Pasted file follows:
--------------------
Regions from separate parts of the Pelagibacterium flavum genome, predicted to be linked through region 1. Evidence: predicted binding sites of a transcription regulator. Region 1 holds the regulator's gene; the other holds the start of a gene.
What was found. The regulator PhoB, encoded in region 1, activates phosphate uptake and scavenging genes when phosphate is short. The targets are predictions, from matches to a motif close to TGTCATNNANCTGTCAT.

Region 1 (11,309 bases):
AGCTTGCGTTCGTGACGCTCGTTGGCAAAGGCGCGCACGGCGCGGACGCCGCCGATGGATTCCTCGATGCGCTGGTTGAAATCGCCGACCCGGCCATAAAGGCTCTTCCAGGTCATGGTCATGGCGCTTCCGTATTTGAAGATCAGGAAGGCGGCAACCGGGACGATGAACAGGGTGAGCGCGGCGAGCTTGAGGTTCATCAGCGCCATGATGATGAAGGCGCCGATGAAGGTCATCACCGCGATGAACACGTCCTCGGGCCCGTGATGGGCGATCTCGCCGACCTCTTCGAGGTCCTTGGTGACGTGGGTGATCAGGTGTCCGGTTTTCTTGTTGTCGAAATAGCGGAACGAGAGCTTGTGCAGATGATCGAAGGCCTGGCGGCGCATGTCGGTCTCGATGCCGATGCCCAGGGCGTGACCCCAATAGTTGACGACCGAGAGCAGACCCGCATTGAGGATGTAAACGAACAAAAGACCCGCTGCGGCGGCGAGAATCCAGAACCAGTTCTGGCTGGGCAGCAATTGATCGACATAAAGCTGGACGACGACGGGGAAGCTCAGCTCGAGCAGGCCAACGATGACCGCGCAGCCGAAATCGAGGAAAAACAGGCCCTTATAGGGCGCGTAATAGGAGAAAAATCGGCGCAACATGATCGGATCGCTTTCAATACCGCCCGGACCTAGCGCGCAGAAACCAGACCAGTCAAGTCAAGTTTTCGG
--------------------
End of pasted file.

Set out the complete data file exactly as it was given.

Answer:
Regions from separate parts of the Pelagibacterium flavum genome, predicted to be linked through region 1. Evidence: predicted binding sites of a transcription regulator. Region 1 holds the regulator's gene; the other holds the start of a gene.
What was found. The regulator PhoB, encoded in region 1, activates phosphate uptake and scavenging genes when phosphate is short. The targets are predictions, from matches to a motif close to TGTCATNNANCTGTCAT.

Region 1 (11,309 bases):
AGCTTGCGTTCGTGACGCTCGTTGGCAAAGGCGCGCACGGCGCGGACGCCGCCGATGGATTCCTCGATGCGCTGGTTGAAATCGCCGACCCGGCCATAAAGGCTCTTCCAGGTCATGGTCATGGCGCTTCCGTATTTGAAGATCAGGAAGGCGGCAACCGGGACGATGAACAGGGTGAGCGCGGCGAGCTTGAGGTTCATCAGCGCCATGATGATGAAGGCGCCGATGAAGGTCATCACCGCGATGAACACGTCCTCGGGCCCGTGATGGGCGATCTCGCCGACCTCTTCGAGGTCCTTGGTGACGTGGGTGATCAGGTGTCCGGTTTTCTTGTTGTCGAAATAGCGGAACGAGAGCTTGTGCAGATGATCGAAGGCCTGGCGGCGCATGTCGGTCTCGATGCCGATGCCCAGGGCGTGACCCCAATAGTTGACGACCGAGAGCAGACCCGCATTGAGGATGTAAACGAACAAAAGACCCGCTGCGGCGGCGAGAATCCAGAACCAGTTCTGGCTGGGCAGCAATTGATCGACATAAAGCTGGACGACGACGGGGAAGCTCAGCTCGAGCAGGCCAACGATGACCGCGCAGCCGAAATCGAGGAAAAACAGGCCCTTATAGGGCGCGTAATAGGAGAAAAATCGGCGCAACATGATCGGATCGCTTTCAATACCGCCCGGACCTAGCGCGCAGAAACCAGACCAGTCAAGTCAAGTTTTCGG